My first review of Germany's electroid Baskyl was drooling with praise over his lush soundscapism, incredible sense of melody and rhythm, and amazing ability to morph and evolve.
In doing my second review of this artist, the tantalising journey that is "Monochrome Rainbow Snorters", I would be repeating myself if I merely heaped praise on him. Let it be known he is an incredible composer and musician, and we shall move forward from there.
But how shall we move forward? Well, I hate to be a wanker, but I am, so I'm gonna start talking about red wine...
The previous album I reviewed, "Far Beyond Home", is a merlot. Often scoffed at by intellectuals who consider their taste refined, the merlot is nonetheless a delicious grape that yields a seductively sweet, full-bodied wine that hits the palate in all the right areas. It is my favourite grape, and like opening a bottle of expensive merlot I relished in the delights of sound akin to whirling tastebud sensations as I listened to Far Beyond Home. I know it is the sort of sound that some people will indeed consider flat and boring, just as the poor merlot grape is so often labelled. Yet it is in the simultaneous simplicity and power of these sounds that I found beauty and intense enjoyment.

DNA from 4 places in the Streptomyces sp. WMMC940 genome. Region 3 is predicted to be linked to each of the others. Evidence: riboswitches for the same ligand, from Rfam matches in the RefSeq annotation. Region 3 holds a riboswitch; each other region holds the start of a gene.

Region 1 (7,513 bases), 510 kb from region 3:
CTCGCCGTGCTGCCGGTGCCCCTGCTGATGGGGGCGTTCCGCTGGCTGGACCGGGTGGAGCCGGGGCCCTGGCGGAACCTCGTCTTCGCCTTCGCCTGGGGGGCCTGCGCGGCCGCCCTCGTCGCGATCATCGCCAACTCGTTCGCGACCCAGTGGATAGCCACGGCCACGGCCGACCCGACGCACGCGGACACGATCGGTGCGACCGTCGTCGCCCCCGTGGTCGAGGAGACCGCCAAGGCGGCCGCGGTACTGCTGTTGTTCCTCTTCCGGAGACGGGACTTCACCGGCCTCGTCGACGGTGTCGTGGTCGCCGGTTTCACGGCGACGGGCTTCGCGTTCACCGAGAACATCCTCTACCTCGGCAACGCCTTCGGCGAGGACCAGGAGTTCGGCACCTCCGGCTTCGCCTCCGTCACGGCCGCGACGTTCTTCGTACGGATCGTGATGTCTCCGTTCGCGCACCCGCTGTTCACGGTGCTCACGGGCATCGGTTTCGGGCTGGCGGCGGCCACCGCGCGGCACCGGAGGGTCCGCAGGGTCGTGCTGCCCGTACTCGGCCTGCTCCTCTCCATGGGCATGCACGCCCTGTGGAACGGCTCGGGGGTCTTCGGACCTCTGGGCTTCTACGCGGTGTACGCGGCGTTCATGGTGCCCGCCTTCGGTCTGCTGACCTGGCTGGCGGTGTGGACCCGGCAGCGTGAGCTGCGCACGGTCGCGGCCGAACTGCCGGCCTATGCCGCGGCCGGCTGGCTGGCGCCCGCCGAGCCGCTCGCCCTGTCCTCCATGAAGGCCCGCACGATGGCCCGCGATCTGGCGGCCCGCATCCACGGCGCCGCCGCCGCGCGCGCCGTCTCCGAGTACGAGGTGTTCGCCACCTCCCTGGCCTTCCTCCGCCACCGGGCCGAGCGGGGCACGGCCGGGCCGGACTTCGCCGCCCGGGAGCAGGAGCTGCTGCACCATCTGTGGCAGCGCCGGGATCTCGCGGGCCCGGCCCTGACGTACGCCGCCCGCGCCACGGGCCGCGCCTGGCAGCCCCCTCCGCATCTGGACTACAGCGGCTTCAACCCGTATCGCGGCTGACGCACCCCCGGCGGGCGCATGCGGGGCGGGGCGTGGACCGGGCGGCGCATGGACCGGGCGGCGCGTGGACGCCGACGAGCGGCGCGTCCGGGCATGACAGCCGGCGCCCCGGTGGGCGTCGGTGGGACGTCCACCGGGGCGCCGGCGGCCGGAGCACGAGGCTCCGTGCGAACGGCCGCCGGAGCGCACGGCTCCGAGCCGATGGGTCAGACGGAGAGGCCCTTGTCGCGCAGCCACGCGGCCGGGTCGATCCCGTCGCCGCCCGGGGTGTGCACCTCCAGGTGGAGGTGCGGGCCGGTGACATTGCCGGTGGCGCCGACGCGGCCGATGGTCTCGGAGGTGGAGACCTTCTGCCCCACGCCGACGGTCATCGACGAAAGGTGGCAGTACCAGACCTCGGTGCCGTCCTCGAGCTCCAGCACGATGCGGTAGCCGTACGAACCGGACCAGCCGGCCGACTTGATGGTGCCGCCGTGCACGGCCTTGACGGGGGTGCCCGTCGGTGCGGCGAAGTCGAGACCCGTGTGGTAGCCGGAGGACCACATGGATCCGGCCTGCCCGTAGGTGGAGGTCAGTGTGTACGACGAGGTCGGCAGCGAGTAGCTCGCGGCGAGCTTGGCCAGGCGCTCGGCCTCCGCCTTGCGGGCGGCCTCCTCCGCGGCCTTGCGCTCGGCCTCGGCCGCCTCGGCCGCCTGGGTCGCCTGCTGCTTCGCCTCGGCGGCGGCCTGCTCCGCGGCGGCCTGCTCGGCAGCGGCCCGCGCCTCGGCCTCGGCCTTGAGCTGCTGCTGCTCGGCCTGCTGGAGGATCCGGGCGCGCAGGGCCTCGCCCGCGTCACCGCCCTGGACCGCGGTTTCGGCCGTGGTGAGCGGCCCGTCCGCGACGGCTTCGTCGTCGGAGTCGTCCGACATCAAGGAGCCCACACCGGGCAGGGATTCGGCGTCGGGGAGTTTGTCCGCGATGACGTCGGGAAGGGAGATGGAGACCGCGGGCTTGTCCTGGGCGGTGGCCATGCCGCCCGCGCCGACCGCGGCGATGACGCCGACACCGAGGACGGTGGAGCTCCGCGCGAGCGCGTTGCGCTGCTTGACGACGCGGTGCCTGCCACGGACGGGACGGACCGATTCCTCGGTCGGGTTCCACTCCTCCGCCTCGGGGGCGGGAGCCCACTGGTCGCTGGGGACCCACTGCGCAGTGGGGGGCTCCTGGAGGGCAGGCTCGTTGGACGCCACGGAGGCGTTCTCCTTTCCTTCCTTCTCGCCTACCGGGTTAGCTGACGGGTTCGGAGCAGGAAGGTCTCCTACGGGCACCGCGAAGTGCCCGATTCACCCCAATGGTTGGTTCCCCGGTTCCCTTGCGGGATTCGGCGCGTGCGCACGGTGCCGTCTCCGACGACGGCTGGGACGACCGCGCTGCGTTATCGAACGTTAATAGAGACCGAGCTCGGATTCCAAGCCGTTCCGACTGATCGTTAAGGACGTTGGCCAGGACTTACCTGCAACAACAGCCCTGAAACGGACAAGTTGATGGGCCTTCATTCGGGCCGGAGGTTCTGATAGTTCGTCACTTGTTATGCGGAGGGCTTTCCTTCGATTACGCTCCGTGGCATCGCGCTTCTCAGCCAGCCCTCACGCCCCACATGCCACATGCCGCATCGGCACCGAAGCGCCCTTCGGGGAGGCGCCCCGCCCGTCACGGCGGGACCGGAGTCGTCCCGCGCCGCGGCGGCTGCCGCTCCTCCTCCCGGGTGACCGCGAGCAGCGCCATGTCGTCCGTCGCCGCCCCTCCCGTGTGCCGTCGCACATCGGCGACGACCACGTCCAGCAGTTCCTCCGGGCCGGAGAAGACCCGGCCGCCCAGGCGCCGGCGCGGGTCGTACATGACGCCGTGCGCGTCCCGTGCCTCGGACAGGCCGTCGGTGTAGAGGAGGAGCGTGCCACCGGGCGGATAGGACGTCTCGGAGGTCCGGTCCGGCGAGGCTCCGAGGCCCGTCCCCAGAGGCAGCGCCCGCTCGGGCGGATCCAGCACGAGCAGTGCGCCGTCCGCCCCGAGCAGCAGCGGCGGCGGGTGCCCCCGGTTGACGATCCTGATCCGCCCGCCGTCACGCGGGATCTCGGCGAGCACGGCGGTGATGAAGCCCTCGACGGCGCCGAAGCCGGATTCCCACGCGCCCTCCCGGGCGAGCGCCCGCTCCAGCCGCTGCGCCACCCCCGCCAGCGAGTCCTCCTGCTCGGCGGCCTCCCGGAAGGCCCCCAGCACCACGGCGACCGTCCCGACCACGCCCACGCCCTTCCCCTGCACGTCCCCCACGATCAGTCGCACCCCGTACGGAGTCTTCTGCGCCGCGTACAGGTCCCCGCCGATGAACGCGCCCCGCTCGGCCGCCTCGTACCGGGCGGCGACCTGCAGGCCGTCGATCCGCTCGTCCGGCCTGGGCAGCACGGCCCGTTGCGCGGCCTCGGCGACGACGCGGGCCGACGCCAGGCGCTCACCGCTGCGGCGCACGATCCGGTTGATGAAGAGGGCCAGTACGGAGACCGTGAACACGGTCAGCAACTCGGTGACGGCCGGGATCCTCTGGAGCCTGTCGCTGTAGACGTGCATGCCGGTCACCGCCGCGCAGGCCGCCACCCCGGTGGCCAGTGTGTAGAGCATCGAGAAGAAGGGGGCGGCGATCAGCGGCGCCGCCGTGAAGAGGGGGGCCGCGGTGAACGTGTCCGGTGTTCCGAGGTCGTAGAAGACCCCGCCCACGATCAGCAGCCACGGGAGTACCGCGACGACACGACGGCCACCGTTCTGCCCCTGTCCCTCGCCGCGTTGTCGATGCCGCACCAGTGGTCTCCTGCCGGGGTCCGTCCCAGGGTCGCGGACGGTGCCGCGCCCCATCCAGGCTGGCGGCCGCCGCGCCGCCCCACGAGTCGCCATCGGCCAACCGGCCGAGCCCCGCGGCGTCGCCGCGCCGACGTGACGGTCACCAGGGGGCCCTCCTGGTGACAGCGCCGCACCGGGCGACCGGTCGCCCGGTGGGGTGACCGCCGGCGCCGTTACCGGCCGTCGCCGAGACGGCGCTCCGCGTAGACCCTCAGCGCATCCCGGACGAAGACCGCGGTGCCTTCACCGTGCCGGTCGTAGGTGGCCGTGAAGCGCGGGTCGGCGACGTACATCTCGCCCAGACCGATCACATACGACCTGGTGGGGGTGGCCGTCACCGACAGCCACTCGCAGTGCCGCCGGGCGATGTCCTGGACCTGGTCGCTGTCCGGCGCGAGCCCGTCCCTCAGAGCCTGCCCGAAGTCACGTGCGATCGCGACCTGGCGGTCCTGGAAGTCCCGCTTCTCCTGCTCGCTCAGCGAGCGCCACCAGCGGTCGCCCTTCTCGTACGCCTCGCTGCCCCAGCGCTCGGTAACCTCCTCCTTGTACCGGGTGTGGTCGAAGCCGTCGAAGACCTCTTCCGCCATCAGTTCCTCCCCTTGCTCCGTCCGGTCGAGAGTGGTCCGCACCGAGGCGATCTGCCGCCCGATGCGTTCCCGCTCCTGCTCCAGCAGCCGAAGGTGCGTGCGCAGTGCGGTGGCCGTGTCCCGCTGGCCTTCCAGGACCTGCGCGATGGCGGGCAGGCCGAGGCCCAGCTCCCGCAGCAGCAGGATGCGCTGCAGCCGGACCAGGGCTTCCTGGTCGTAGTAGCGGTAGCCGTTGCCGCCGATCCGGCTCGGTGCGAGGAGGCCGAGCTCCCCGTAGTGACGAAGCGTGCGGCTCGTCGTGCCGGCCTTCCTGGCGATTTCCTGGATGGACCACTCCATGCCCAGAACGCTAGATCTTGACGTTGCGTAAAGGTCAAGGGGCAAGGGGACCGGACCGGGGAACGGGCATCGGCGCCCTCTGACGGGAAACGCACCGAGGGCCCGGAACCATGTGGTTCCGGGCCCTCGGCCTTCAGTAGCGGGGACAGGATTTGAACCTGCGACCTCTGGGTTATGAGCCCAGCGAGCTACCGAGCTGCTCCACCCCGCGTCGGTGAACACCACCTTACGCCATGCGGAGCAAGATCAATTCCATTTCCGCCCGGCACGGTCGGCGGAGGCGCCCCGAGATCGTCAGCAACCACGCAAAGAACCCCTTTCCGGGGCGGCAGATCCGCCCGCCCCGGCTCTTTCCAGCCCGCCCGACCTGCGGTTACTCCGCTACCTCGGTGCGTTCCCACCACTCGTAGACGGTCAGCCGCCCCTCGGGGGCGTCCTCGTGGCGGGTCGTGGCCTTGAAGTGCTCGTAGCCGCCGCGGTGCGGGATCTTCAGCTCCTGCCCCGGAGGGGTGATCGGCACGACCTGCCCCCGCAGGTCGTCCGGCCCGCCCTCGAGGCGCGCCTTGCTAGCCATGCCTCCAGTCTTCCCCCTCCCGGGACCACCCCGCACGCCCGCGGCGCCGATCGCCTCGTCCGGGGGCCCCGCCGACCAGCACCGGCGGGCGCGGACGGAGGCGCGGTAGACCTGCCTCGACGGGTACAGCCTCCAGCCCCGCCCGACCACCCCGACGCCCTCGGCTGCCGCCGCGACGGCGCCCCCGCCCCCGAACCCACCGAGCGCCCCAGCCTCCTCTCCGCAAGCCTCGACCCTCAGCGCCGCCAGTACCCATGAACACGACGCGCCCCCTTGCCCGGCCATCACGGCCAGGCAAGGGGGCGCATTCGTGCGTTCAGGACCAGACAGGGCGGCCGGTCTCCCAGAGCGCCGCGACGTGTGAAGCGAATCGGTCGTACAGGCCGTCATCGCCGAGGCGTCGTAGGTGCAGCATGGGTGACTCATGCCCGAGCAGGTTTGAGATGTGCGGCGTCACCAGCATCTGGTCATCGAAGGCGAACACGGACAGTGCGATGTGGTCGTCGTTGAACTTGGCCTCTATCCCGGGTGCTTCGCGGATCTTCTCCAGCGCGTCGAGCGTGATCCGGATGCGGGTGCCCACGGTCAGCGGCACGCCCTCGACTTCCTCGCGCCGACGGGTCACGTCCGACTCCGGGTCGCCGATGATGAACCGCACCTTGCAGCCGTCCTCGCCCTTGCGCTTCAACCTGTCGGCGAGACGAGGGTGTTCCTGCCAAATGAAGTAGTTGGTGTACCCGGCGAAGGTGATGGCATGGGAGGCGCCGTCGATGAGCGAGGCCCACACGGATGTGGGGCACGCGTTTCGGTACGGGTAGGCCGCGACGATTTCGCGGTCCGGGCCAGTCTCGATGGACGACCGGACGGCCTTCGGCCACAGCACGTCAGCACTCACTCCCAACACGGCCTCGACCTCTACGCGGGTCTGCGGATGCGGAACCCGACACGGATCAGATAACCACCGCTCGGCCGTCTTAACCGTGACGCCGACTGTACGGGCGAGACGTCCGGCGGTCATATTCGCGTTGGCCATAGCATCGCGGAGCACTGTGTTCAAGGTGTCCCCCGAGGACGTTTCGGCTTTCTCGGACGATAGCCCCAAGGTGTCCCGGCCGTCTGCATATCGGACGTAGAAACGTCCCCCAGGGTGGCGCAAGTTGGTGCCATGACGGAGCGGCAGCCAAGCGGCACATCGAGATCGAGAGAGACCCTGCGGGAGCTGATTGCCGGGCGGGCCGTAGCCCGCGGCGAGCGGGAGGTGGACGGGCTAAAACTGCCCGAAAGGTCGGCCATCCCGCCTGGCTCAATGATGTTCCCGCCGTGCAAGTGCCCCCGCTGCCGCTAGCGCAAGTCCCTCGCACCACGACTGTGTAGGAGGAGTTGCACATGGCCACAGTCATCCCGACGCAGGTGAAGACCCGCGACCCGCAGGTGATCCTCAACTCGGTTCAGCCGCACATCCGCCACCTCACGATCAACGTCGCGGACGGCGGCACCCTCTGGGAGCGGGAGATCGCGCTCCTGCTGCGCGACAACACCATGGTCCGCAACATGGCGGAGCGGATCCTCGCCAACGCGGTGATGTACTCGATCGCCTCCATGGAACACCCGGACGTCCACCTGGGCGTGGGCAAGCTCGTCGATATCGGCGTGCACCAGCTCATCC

Now as I crack open Baskyl's "Monochrome Rainbow Snorters" I find myself comparing it to a shiraz. From the get-go it hits you in the front of the palate, close to the nose, sending you reeling from the force of it's effervescents, yet behind this initial contact is a deep and soothing aftertaste that lingers in the senses like, well... a bloody good bottle of shiraz.
Baskyl has evolved in complexity and originality a great deal since I first reviewed him last year, yet on a very subtle level. Any newcomer to electronic music is like a newcomer to red wine: they will not know the difference between a merlot and a shiraz, yet I consider myself rather seasoned in my music taste and can say with certainty that this album has been pieced together with much more emphasis on the subtle things that make great electronic music great: "How loud should this snare hit be?" ... "What attack time do I set my compressor to?" ... "If an ant is crawling westwards on a knife on a train heading eastwards..."
It's a strange paradox that the subtle complexities of the composition and the mix are scientific and technological yet the overall effect is that of something organic, something that breathes. And, like "Far Beyond Home", "Monochrome" breathes, evolves, adapts, lives; like, and I'll say it again: a bloody good bottle of wine. Some people don't like red wine and some people don't like electronic music, but if I were to pick one underground example of this rather broad genre I couldn't think of anything better to recommend than this album.
Available for free at www.last.fm/music/baskyl/monochrome+rainbow+snorters